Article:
Dear brothers and sisters in Christ, The Church breathes. In and out. Gathering in, and then sending out. This is the constant pattern of the Church and this is her life. We are always coming in, and then going out. We gather in as we gather for the Divine Service, whether that be in a … More The Church Breathes
Dear Brothers and Sisters in Christ, Sailors use the light of a lighthouse to guide them to find safe passage along treacherous shores, or as means to guide their ship to a safe harbour. Sometimes bars or clubs will use spotlights to guide people living in the big city to a big party or event. … More Epiphany
Dear brothers and sisters in Christ, Why do we go to church? Why do we go to church when the hairs are all grey, or not there at all, and the children are few and far between? Why do we go to church when there are more empty pews than full, the voices for singing … More Why Do We Go To Church?
Dear brothers and sisters in Christ, We’ve come to the last part of the Small Catechism, the Sacrament of the Altar. Baptism begins a struggle, a struggle against sin and our sinful natures. It is a struggle that is fought by a daily return to Baptism through Confession and Absolution. It is a struggle that … More The Small Catechism: The Lord’s Supper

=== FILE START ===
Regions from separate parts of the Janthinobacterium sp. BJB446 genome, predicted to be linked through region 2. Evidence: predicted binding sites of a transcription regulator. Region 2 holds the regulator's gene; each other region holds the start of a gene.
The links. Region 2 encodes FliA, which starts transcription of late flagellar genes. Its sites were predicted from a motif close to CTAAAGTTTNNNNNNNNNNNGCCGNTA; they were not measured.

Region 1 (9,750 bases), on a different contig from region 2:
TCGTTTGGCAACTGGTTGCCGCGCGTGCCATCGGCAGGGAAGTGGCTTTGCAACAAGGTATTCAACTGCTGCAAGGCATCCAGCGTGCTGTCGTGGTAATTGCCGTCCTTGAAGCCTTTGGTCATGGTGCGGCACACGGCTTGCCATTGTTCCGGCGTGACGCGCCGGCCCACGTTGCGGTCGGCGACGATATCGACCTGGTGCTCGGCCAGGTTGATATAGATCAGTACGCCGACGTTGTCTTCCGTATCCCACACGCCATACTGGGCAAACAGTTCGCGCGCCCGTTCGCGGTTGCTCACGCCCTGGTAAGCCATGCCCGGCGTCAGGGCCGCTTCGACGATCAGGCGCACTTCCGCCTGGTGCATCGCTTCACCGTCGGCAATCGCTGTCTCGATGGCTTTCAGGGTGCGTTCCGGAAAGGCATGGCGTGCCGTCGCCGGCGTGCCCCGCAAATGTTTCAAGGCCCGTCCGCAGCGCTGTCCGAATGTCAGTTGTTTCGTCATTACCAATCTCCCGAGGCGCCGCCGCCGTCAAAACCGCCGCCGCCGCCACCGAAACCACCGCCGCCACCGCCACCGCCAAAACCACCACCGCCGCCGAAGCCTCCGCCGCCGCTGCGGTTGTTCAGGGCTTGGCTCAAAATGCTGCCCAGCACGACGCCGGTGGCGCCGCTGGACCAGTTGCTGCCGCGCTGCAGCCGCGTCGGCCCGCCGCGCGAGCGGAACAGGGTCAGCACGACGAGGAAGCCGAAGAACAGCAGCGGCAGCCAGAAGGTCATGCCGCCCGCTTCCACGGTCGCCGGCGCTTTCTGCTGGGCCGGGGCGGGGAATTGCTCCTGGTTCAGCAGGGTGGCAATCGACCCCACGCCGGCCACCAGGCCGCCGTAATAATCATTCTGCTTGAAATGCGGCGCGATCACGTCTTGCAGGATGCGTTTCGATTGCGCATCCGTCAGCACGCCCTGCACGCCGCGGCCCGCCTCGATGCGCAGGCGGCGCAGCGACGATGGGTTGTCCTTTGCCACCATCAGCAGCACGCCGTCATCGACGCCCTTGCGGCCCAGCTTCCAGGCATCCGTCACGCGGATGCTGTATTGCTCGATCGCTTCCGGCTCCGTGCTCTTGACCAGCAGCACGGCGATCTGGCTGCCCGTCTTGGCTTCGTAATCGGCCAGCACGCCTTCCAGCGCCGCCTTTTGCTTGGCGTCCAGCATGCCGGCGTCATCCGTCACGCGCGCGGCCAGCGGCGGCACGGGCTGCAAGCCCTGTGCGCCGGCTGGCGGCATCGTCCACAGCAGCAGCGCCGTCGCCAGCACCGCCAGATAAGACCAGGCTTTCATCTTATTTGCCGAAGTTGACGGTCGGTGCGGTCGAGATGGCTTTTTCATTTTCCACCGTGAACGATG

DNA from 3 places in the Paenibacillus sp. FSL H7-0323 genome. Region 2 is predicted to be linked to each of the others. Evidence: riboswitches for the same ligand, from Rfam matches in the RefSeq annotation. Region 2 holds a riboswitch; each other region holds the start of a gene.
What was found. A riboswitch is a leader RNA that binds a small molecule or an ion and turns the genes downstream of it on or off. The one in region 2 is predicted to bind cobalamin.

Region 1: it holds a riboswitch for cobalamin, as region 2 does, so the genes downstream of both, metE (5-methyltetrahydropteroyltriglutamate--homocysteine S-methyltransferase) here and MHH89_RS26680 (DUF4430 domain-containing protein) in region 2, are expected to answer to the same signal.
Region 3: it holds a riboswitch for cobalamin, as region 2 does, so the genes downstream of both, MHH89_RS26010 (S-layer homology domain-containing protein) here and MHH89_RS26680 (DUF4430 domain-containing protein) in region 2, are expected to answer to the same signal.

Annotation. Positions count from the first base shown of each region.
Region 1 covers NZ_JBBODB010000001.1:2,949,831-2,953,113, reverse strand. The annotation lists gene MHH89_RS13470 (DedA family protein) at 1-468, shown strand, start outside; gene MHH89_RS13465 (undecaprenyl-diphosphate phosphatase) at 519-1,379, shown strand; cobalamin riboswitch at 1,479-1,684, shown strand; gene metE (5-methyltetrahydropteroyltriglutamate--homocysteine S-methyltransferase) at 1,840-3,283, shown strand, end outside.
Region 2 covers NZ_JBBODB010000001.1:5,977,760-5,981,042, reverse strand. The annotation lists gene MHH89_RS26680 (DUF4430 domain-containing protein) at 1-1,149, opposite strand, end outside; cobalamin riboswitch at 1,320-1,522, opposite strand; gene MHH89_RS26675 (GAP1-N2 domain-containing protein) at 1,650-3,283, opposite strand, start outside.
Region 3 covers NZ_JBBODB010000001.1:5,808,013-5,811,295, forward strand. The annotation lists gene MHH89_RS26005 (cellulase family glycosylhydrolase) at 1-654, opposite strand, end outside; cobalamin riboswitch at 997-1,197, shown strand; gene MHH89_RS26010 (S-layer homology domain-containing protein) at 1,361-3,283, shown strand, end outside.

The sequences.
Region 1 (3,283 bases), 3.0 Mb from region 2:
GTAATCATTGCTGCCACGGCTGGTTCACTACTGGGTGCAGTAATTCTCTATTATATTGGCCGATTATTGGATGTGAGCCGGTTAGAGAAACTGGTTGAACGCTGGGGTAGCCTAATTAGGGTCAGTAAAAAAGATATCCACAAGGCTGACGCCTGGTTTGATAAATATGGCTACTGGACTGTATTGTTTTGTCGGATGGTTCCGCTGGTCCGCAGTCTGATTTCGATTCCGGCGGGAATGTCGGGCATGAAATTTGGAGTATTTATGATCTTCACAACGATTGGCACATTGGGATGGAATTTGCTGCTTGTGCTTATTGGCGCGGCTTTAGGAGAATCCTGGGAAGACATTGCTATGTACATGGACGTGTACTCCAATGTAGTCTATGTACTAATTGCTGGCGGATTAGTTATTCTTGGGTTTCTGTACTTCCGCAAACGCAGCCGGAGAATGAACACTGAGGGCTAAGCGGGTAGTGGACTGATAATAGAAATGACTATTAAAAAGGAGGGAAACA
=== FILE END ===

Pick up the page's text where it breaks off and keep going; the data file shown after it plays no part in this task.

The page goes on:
Dear brothers and sisters in Christ, “Concerning confession they teach that private absolution should be retained in the churches…” (AC, XI) Contrary to popular belief, Lutherans do have private confession and absolution. It’s not a Roman Catholic thing, but a catholic thing, meaning that it is part of the universal church of all times and … More Confession
Dear brothers and sisters in Christ, Last month we spoke about how Martin Luther formed his catechism so that after laying down the law and gospel in the Ten Commandments and Apostles’ Creed, he moved on the Lord’s Prayer to discuss how God’s children come to their heavenly Father. This month we begin to talk … More Baptism
Dear brothers and sisters in Christ, Martin Luther formatted his Catechism in a very particular way. One Medieval Roman Catholic handbook for Christians went through Apostles’ Creed, then the Commandments, then to Christian living, which included hearing Mass, praying the Our Father, the Ave Maria, or the like, and a guide on Christian childbearing and … More The Our Father